Focusing on a field, then diversifying skills
Growing up in New Zealand, Jodi Brewster was fascinated by her older sister’s descriptions of high school–level science. “I just couldn’t wait to be there and learning it for myself,” she said. “I would be reading her books and trying to understand her notes.”
After dabbling in physics, chemistry and biology during high school, Brewster enrolled at University of Otago. She knew she wanted to study science but struggled to settle on a discipline. “I couldn’t choose between chemistry and biology, so I was like well, why not both?” she said. She settled on biochemistry, “not really understanding it isn’t just biology plus chemistry; it's a little bit of its own discipline.”
Brewster earned her Ph.D. in biochemistry from the University of Otago. Her thesis identified and characterized a protein responsible for carotenoid binding and transport in sea urchin gonads. “When I finished my Ph.D., it wasn’t really a convenient time for me to go overseas,” she said. “My husband was in a good place in his career, so we decided to stick around for a few years.”
Brewster completed a series of short postdoctoral appointments at the University of Otago, during which funding dictated the focus of her research. She also worked part time as a medical writer. She said that switching projects so frequently diversified her technical skills and expanded her knowledge of experimental systems, biochemistry and structural biology.
Now a postdoctoral associate research fellow at the University of Wollongong, Brewster studies enzymes involved in viral DNA replication using structural biology. She also supervises students and delivers lectures.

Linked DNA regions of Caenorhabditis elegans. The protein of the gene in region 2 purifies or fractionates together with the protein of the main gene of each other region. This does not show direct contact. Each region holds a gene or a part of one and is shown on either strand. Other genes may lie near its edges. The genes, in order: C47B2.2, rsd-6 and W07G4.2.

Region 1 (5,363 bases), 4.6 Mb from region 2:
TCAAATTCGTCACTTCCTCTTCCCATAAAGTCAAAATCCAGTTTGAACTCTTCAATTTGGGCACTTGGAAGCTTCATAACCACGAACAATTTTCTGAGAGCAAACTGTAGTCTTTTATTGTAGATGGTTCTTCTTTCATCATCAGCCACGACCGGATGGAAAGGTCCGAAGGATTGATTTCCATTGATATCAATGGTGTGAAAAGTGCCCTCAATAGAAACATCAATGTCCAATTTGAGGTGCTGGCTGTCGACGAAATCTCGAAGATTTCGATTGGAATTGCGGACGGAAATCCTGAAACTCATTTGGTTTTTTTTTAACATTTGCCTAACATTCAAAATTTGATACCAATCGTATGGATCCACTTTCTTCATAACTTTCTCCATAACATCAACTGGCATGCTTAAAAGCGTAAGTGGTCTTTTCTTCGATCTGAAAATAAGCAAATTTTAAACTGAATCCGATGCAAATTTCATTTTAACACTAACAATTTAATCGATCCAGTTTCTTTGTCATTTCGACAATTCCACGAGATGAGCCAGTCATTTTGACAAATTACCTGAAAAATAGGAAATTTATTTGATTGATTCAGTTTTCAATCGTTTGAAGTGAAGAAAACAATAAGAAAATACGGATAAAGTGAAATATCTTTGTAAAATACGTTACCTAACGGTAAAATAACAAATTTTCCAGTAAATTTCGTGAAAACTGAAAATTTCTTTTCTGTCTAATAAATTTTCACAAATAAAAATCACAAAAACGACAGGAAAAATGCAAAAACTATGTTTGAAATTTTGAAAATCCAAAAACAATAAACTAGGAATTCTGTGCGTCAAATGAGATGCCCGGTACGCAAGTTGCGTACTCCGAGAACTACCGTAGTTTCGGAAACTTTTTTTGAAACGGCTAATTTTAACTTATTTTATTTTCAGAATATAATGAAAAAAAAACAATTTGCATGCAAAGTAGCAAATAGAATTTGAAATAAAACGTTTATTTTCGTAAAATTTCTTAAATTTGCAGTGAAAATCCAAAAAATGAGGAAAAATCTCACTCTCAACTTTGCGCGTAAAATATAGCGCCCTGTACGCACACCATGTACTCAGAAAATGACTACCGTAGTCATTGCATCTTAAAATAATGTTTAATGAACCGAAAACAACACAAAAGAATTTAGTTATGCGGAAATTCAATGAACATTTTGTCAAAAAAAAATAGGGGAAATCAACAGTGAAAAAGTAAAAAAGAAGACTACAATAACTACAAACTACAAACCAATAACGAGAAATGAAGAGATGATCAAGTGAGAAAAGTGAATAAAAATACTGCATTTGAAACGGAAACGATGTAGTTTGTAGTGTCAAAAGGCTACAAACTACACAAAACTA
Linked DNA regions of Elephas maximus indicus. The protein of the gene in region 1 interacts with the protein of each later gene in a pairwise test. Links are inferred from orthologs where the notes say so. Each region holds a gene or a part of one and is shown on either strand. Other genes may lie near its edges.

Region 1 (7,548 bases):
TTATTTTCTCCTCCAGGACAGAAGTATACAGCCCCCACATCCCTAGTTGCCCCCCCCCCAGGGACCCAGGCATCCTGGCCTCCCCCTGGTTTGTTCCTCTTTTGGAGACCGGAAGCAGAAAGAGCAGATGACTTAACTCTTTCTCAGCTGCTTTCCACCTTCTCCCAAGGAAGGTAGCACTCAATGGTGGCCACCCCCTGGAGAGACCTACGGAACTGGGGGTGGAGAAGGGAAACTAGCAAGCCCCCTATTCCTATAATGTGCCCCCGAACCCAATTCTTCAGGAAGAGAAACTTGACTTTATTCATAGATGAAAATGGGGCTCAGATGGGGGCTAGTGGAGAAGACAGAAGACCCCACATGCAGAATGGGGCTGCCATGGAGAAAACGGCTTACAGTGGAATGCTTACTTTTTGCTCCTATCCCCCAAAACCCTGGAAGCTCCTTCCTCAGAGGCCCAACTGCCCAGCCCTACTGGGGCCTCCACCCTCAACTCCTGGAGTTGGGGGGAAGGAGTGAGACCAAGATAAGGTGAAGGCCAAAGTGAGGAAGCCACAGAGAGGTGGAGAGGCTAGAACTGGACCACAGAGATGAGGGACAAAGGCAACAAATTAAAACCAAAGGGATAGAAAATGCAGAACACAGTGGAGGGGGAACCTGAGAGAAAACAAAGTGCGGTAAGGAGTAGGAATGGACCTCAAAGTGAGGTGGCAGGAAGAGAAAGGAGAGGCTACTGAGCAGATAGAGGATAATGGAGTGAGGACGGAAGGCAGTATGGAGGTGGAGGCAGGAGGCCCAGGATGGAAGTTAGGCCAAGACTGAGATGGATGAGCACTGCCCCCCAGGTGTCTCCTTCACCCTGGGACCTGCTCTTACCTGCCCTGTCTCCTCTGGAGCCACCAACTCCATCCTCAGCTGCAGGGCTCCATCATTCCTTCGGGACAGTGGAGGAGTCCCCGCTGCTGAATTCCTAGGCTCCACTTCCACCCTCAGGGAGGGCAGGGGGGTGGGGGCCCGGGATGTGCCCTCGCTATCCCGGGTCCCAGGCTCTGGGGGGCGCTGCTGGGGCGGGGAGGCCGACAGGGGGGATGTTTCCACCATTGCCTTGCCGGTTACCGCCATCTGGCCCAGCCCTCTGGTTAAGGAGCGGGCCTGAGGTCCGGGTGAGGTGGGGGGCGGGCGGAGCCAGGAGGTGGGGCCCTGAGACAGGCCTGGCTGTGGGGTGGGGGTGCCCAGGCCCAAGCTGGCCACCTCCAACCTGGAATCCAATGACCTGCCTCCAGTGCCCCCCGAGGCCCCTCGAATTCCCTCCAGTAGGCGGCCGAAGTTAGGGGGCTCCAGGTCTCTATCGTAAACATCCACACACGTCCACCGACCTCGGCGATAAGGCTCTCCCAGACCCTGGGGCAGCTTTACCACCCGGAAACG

Kinetic and structural characterization of the enzyme MetY
Methionine, an essential amino acid, is synthesized in bacteria via either trans-sulfurylation or direct sulfurylation. The latter route is more common but not well studied relative to the former.
The enzymes that catalyze trans- and direct sulfurylation are homologs thought to be derived from a common ancestor. “What’s really fascinating about the three modern homologs is that the root mean square deviation if you overlay the structures is around two Ångströms across 450 or so amino acids, which is nuts,” Jodi Brewster said. “And the active site residues are also highly conserved. Yet the sequence identity is less than 40%. Even more interesting is that the enzymes can’t cross-react.”
In a 2021 Journal of Biological Chemistry article, Brewster and colleagues characterized the kinetics and structure of a MetY enzyme from the anaerobic bacterium Thermotoga maritima that catalyzes direct sulfurylation. Their results provide clues about how sulfurylation enzyme homologs achieve specificity.
Their kinetic activity data demonstrated that MetY processes the direct sulfurylation substrate about a thousandfold more efficiently than the trans-sulfurylation substrate.
The team also obtained X-ray crystal structures of MetY alone and bound to a reaction intermediate. Through close analysis of the enzyme’s active site and computational molecular docking, the team discovered that the identity of residue 270 may regulate which sulfurylation substrate can bind to the active site, providing a basis for enzyme specificity.
Brewster hopes one day to lead her own research group, which would build on the results of this study.
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